A British contribution to Eurochristmas
In this blogposting…
* Thoughts for the Day
* Thoughts for the Day
* La vie en France: Noël IV
THOUGHTS FOR THE DAY
Each day, throughout 2011, I’ve had two page-a-day tear-off calendars in front of me on my desk here.
One of them featured a new French phrase each day and has been invaluable in helping me learn that inscrutable and perverse language.
The other - a gift from Hildie - was called Wisdom of the East and offered me a new and uplifting thought every morning.
The phrase featured on the very last page of the French calendar was Commence a debut - ‘start at the beginning’.
The last phrase on Hildie’s calendar was Every day is a journey and the journey itself is home.
Speaking of Hildie....
Tomorrow - Sunday - is Hildie's birthday.
Happy birthday, babycakes - from us all.
LA VIE EN FRANCE / LIFE IN FRANCE
NOËL / CHRISTMAS - PART FOUR
The expensive, overblown, overpriced and decidedly over-camped Christmas which we all seem to love and hate in almost equal measure is, I suppose, most directly the product of those two pillars of American psychology: greed and sentimentality. Almost everything we’ve become accustomed to doing or seeing at Christmas has been more-or-less foisted on us by the need to spend more than we can afford, consume more than we need and allow ourselves to get swept along on the tide of glitzy mawkishness and entirely false ‘goodwill to all men’, hatred and exploitation of whom resumes as normal the following day.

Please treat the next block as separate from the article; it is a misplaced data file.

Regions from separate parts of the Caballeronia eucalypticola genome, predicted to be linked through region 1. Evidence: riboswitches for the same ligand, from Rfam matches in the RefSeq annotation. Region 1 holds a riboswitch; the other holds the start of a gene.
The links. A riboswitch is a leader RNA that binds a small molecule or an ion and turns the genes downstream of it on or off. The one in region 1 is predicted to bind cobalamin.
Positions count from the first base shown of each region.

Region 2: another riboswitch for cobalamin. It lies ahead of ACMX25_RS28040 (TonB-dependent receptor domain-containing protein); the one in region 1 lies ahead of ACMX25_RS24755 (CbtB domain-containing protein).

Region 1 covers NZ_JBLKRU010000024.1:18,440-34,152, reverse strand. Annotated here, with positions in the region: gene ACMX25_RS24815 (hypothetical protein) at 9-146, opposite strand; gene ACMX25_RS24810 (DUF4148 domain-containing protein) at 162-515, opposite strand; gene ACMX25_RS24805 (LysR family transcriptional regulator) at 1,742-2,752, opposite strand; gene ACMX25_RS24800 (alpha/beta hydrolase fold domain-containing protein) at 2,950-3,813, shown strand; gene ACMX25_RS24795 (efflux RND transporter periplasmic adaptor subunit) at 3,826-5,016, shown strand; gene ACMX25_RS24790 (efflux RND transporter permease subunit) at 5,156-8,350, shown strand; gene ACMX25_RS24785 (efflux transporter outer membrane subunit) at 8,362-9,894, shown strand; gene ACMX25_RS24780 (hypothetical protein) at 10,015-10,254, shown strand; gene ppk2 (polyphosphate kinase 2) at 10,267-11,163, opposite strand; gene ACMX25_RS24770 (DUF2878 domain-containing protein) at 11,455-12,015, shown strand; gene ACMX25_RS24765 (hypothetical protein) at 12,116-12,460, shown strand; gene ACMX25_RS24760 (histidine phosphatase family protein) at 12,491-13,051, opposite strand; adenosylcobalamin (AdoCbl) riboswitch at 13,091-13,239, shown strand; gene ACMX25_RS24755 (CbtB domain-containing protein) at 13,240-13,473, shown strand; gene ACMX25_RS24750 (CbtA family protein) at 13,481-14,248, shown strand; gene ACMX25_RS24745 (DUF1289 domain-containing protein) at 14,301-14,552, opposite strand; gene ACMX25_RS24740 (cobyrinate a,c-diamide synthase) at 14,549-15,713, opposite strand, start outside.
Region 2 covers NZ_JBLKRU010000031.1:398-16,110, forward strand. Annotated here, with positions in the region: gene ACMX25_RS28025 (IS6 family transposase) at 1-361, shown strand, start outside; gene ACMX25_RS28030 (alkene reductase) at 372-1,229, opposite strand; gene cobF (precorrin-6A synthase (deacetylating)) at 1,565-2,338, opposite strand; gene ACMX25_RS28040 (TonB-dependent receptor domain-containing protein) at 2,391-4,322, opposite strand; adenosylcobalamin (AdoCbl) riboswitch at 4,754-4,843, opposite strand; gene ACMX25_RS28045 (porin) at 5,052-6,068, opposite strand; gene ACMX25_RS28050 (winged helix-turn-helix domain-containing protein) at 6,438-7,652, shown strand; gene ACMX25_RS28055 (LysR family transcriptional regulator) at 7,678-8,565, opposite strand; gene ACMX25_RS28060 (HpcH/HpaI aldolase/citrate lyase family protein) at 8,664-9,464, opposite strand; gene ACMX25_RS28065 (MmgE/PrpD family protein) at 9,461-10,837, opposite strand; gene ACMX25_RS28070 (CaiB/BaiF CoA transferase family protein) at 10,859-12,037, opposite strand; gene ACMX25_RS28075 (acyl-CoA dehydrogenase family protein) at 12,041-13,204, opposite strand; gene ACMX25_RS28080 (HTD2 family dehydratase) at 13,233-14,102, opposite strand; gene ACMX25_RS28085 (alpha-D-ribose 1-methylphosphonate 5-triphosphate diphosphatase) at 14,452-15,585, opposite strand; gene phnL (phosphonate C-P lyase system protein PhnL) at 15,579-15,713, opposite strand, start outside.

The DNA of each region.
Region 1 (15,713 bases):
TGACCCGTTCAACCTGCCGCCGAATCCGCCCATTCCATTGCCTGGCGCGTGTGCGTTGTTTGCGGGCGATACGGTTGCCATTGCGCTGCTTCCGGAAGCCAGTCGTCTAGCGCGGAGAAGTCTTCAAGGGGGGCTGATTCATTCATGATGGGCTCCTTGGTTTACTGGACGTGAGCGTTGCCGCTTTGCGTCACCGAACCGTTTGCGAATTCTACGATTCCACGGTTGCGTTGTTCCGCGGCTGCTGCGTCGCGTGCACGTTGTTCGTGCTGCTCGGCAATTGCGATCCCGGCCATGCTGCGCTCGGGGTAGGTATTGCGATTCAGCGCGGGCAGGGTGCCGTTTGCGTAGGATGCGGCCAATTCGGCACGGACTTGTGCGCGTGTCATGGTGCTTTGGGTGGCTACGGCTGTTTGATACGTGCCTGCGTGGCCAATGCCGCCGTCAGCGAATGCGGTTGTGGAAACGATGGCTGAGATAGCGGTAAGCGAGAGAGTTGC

(If you want to hear a really cynical summation of these sentiments, listen to Tom Lehrer sing ‘A Christmas Carol’.)
Almost the whole world - Christian or not - joins in with fairy lights, twinkly trees and Special Offers.
But, if you dig around a little, the almost universally pagan origins of Christmas quickly make themselves apparent. And, whatever they were called and wherever in Europe they were, the purpose of all of them was to bring light and fire and feasting to what would otherwise be the darkest and most fearful time of year, when the nights were at their longest and the days superstitiously short.